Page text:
Since this was the first year that Papa Noel had a significant increase in their online sales and delivery service, they did encounter some new challenges around inventory management.
“Inventory is a juggling act and in the beginning of the season we were just shipping trees into every location, but as the mid-season comes in, it gets trickier as some locations are selling quicker. We do an inter-company shuffle and rent trailers and it’s not uncommon to take 200-300 trees to a different location and shuffle around,” says Coen.
“It’s challenging for a seasonal business because we only have four weeks out of the year to figure out what works — we have such a short period of time and it’s so fast-paced.”
By managing sales and inventory through a centralized system like Square, Coen is able to see sales across all locations to help him make quick decisions about how to balance out inventory.
“I take a look at the snapshot of each location and what inventory they’re sitting on. We’ve been doing this long enough that we can estimate accurately how many trees each location needs,” says Coen.
By adding online sales and delivery through the same system, Coen is able to manage the business across online and in-person channels, without skipping a beat.
“I really enjoy working with the Square Online Store and delivery service — it really works for us. Each location has a 10-mile delivery radius and customers who shop online can enter their address and it directs them to the location near them where they can then see inventory at the lot, and then the managers at the lot arrange the delivery.”
A new channel to bring in new customers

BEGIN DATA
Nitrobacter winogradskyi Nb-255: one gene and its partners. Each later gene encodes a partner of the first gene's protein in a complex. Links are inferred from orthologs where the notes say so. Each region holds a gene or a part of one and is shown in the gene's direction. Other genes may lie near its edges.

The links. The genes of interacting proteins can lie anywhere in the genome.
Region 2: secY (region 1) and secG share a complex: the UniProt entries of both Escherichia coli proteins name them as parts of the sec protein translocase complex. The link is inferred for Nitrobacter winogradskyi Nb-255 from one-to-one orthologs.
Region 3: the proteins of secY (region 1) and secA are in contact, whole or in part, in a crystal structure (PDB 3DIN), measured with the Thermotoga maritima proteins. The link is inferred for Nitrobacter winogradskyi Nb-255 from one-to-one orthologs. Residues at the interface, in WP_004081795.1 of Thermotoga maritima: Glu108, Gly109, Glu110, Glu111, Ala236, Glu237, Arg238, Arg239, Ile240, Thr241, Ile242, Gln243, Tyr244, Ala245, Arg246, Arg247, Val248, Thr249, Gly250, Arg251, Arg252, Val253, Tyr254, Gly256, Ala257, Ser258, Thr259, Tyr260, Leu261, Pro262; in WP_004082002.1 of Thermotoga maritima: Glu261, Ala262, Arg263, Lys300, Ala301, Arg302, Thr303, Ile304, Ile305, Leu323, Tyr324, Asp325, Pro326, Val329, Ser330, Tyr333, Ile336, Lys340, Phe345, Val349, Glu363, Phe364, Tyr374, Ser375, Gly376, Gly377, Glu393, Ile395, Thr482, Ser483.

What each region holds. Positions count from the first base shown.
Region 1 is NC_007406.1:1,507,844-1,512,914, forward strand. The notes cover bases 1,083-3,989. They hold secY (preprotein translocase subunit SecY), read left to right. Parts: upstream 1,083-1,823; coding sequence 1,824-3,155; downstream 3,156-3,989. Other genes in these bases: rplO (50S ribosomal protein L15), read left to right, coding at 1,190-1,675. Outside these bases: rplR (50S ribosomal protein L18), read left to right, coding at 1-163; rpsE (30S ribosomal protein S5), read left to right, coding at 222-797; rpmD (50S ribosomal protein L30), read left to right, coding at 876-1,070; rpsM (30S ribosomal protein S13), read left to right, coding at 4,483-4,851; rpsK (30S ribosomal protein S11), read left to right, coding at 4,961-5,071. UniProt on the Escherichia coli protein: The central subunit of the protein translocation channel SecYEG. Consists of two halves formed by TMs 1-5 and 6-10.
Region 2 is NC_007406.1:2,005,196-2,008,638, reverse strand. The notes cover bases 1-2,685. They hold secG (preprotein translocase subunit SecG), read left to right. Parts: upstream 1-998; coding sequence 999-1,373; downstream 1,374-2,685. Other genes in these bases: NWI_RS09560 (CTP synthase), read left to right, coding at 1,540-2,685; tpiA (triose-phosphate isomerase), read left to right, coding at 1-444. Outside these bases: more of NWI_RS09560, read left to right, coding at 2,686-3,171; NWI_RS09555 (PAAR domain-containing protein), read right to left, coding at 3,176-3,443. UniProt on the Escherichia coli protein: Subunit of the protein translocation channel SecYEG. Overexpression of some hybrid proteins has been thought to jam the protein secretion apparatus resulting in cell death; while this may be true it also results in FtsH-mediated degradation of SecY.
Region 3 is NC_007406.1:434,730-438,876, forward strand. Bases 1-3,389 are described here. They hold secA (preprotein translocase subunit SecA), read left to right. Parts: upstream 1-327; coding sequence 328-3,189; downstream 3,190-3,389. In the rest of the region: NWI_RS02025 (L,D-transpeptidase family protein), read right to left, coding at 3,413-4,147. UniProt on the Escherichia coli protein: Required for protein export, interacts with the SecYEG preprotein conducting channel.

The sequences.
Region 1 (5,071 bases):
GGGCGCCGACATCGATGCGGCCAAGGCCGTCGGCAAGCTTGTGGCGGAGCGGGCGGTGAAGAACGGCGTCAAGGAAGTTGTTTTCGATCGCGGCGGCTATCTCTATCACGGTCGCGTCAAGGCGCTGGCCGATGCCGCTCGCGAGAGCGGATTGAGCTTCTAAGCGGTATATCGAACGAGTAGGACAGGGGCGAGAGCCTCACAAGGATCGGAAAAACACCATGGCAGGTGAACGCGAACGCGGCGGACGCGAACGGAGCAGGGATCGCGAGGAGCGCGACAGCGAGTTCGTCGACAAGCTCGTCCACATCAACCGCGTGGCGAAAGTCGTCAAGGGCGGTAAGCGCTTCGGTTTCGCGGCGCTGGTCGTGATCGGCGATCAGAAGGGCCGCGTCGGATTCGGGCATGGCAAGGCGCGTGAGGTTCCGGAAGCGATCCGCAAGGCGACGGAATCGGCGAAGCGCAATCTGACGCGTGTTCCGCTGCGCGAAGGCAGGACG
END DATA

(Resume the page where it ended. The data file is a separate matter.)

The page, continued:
Papa Noel expected online sales and delivery to be a supplemental way for their dedicated customer base to buy trees from them, but what they didn’t expect was for it to become a gateway to acquiring new customers.
“This year we had a lot of first-time customers. We have a long standing and devout customer base, but this year we found a big increase in the amount of customers that had not shopped with us before that were from online delivery orders,” says Coen.
The impact that their online presence had on the season has shown Papa Noel’s that what was once a small part of their business model has the potential to be a high-functioning channel in the long run.
“This year gave us a lot more exposure and online ordering is going to be a bigger and bigger part of our business,” says Coen. “We made around $125,000 more than last year. What was shocking to us is that we were able to make so much more profit in such a short period — $50,000 more in 12 fewer days. “
The potential of online sales has Coen planning for the future and how their online presence can be expanded to better serve their customers.
“We are thinking of ways of expanding online presence and online operation, and that may mean devoting one location solely to supplying online stores and budgeting for more rental vehicles so we have a broader fleet to handle deliveries.”
Their Online Store has also inspired Coen to start thinking of ways to extend the business into other seasons.
“One hundred percent of our revenue happens in November and December,” says Coen. “We are considering now, for the first time in our history, branching out and doing more roadside retail in Austin, which is an opportunity to make more revenue throughout the year.”
By nature, it’s hard to predict what each year will look like for a seasonal business. This was especially true in 2020. By adapting to utilize technology and open new channels to provide a safe and seamless customer experience, Papa Noel was able have their best season yet and bring a sense of normalcy and tradition to customers, old and new.
“All in all, despite the changes and challenges, it really was a great year.”